I learned early in my radio career, there aren't enough hours in the day to hear all the new music. So, listening to fellow listeners can be tremendously helpful. It was an email from a New Cool fan that introduced me to Toconoma, and I'm delighted to share them with you.
Your fellow listener, Coleman, had learned about the band while in the Tower Records store in Tokyo. Right there, this record store lover was intrigued. Also catching my eye was an introductory sentence about Toconoma that ended with, "...I think it's jazz?"
Coleman shared links to listen to the Japanese quartet's 2017 album, Newtown, and their just released Vistas. What I heard had me also wondering what genre this band claimed. Well, like many of my favorite modern groups, musical exploration across genres gives them a sound all their own.
Toconoma's immediate stylistic touchstone for me is the Michigan pop-funk-jazz outfit Vulfpeck. The quartet's keyboards, guitar, bass and drums lineup lends itself to similar light and tight grooves.
Another similarity is the group's preference for following arrangements over the usual emphasis on improvisation. But Toconoma reaches further into the possibilities of their instruments, all with rhythm at the center.
The band's embrace of electronic dance club music also reminds me, in slower moments epecially, of the modern piano trio GoGo Penguin.
Toconoma was formed in Tokyo a dozen years ago, with Kotaro Ishibashi on guitar, Ryutaro Nishiwaka playing various keyboards, Ray Yako on bass, and Ikuya Shimizu drumming. The recently university-graduated friends wanted to play popular music, in combinations matching jazz with modern dance beats.
Their motto (translated): "Put the melody in the groove. Until faraway, even without voice."
My first impression came from the Newtown album, the band's popular song "N°9." A straight up disco groove opens the song, then taking the spotlight is some dirty Hammond organ. It's a fun, summery hook, and the quartet dives in head first. A sweet rhythm breakdown eventually builds with the organ, but the improvisation is minimal until a synthesizer solo that fades out to the song's end.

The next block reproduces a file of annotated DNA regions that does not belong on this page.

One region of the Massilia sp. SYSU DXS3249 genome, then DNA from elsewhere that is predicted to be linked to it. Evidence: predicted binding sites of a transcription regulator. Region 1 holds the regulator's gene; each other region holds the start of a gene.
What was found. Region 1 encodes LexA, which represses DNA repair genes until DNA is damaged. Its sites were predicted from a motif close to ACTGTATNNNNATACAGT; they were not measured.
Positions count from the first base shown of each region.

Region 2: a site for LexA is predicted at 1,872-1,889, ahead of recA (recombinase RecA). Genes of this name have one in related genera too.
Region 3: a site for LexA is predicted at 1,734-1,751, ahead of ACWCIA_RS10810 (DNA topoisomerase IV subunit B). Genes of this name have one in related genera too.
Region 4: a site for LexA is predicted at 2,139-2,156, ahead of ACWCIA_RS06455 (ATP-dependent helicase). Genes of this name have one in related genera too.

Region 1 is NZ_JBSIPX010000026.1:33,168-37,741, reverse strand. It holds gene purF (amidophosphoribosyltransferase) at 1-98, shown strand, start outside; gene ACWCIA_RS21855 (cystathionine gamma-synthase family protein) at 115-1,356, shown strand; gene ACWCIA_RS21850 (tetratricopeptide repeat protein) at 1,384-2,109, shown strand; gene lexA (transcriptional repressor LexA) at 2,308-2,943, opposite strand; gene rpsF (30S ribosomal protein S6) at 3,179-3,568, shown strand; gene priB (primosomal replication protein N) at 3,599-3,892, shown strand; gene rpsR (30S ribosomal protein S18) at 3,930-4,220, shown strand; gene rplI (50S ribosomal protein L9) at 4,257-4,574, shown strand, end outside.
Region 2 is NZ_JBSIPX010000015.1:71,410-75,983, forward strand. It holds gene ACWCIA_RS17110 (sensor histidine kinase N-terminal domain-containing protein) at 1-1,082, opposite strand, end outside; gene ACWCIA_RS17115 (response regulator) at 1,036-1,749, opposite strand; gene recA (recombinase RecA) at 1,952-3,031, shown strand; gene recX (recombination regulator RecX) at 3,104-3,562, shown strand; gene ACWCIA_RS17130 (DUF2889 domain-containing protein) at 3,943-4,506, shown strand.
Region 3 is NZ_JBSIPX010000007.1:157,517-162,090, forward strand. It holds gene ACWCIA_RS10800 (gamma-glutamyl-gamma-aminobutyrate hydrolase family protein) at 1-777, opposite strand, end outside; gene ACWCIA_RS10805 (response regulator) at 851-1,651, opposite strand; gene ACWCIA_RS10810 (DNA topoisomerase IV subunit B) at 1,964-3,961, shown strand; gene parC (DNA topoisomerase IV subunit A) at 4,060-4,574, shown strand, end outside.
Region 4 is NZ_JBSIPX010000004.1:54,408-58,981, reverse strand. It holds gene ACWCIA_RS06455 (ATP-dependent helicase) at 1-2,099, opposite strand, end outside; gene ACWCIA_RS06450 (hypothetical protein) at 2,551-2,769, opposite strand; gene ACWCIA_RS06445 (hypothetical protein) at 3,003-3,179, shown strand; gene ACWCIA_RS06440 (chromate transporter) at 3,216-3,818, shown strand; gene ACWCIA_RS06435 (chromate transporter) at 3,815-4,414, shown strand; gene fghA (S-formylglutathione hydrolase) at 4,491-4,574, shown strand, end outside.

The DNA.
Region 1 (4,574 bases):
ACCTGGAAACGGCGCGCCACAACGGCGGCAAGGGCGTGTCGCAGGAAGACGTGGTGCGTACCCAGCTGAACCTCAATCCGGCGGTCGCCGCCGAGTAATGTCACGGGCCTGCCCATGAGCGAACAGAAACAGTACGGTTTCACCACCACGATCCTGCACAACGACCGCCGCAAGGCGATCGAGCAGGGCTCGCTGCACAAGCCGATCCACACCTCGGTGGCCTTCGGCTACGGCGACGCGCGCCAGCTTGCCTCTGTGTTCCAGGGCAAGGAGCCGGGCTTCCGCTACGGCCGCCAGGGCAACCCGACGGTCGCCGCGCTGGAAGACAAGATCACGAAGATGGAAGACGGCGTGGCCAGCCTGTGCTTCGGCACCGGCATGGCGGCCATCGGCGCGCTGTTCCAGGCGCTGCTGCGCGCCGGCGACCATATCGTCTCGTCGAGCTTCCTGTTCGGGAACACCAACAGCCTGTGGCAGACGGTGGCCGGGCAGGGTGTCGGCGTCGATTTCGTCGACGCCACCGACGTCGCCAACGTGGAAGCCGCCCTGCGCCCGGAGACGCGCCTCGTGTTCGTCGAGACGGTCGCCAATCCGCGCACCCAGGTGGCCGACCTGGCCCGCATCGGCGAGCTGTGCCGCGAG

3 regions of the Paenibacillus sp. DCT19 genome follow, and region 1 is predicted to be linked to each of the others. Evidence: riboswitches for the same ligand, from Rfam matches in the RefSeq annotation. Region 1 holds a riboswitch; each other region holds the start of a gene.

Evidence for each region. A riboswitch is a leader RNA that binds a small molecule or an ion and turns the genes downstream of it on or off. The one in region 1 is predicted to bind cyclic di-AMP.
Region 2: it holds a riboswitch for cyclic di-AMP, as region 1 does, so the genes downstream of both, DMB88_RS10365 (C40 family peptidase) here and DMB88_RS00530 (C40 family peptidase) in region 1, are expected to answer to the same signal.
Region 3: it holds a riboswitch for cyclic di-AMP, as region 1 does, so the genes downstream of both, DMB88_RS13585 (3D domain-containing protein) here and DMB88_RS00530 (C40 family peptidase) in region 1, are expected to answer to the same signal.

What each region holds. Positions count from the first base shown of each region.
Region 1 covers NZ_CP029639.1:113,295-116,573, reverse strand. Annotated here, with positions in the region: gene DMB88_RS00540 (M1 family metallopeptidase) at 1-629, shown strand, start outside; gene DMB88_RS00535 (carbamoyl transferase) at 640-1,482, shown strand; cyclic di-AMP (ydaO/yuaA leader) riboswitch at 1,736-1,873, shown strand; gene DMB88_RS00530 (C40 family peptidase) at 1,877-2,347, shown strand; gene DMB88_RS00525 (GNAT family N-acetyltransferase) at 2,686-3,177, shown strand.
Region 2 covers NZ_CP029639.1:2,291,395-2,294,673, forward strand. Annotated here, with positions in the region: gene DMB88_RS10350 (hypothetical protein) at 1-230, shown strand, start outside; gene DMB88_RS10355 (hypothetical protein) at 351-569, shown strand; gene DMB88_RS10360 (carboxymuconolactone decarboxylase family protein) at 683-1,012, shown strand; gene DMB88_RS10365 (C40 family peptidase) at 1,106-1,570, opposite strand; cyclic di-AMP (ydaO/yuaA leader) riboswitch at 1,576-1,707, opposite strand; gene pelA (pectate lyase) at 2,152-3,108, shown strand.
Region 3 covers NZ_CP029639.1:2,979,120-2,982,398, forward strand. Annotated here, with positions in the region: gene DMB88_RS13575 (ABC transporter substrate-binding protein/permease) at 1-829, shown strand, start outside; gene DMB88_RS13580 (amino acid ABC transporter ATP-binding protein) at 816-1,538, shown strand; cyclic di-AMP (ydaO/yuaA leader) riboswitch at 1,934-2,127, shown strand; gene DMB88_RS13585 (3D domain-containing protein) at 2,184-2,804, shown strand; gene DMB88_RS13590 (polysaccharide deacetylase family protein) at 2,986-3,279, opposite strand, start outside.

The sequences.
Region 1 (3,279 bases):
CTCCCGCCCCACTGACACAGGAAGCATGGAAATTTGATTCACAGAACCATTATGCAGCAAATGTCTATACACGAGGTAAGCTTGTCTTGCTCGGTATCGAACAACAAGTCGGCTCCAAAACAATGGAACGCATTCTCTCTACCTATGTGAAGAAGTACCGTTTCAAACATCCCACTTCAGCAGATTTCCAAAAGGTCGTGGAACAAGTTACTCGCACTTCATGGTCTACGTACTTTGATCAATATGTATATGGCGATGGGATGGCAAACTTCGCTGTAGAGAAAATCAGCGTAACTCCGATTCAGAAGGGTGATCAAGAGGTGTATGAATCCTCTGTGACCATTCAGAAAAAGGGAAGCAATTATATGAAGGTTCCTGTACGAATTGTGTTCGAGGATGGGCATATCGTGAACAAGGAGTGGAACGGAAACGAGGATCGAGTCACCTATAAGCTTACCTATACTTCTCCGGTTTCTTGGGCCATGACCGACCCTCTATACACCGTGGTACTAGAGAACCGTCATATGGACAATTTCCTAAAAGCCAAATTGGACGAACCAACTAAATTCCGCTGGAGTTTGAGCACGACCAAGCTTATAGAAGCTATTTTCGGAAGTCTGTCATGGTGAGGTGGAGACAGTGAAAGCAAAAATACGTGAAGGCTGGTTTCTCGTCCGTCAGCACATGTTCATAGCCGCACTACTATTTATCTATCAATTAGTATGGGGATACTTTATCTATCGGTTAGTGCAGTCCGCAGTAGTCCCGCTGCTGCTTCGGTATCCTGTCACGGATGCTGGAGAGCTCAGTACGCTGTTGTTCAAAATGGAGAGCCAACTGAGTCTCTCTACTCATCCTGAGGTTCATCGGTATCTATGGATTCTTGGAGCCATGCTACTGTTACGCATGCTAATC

As I continue to explore the band's music, the "pop" feel is much more prevalent. It's still really cool, but more akin to dance music than jazz improvisation.
Toconoma's new release, Vistas, confirms the band's funky pop direction. But it's not at all a one-note affair. The disco banger "Delorean" features adventurous use of various keyboards to great effect.
A favorite moment of mine is the slow jam of "Mirage." The slower pace is a smart change-up, and Nishiwaka offers serious chops on acoustic piano and some wild electronics. Ishibashi's two guitar solos here are among his best on Vistas.
The smooth-jazz-on-the-beach vibe of "Drifter" includes a fantastic funky drum section from Shimizu. "Highwind" pulses with an up-tempo club beat that takes an interesting tempo shift into psychedelic funk. The tropical bounce of "Flying Lime" is impossible to sit through without moving, and provides us with a fantastic rhodes solo from Nishiwaka.
Another gem is album closer "Sofar." Another down-tempo tune featuring acoustic piano, Toconoma mesh chill out electronic music with one of their strongest melodies. It's a beautiful, reflective theme that hints at a drifting vocal that never arrives, but isn't missed.
Huge thanks to New Cool listener Coleman for the tip on Toconoma. Let this be an example to you. Have you heard some cool music that had you thinking about The New Cool? Maybe you're not sure if it's really jazz, or you think I must have already heard it. Sharing music is obviously one of my favorite things to do, so please feel free to share with me and your fellow KNKX listeners.
The New Cool airs Saturdays from 3 to 5 p.m., hosted by Abe Beeson and produced by KNKX Public Radio in Seattle.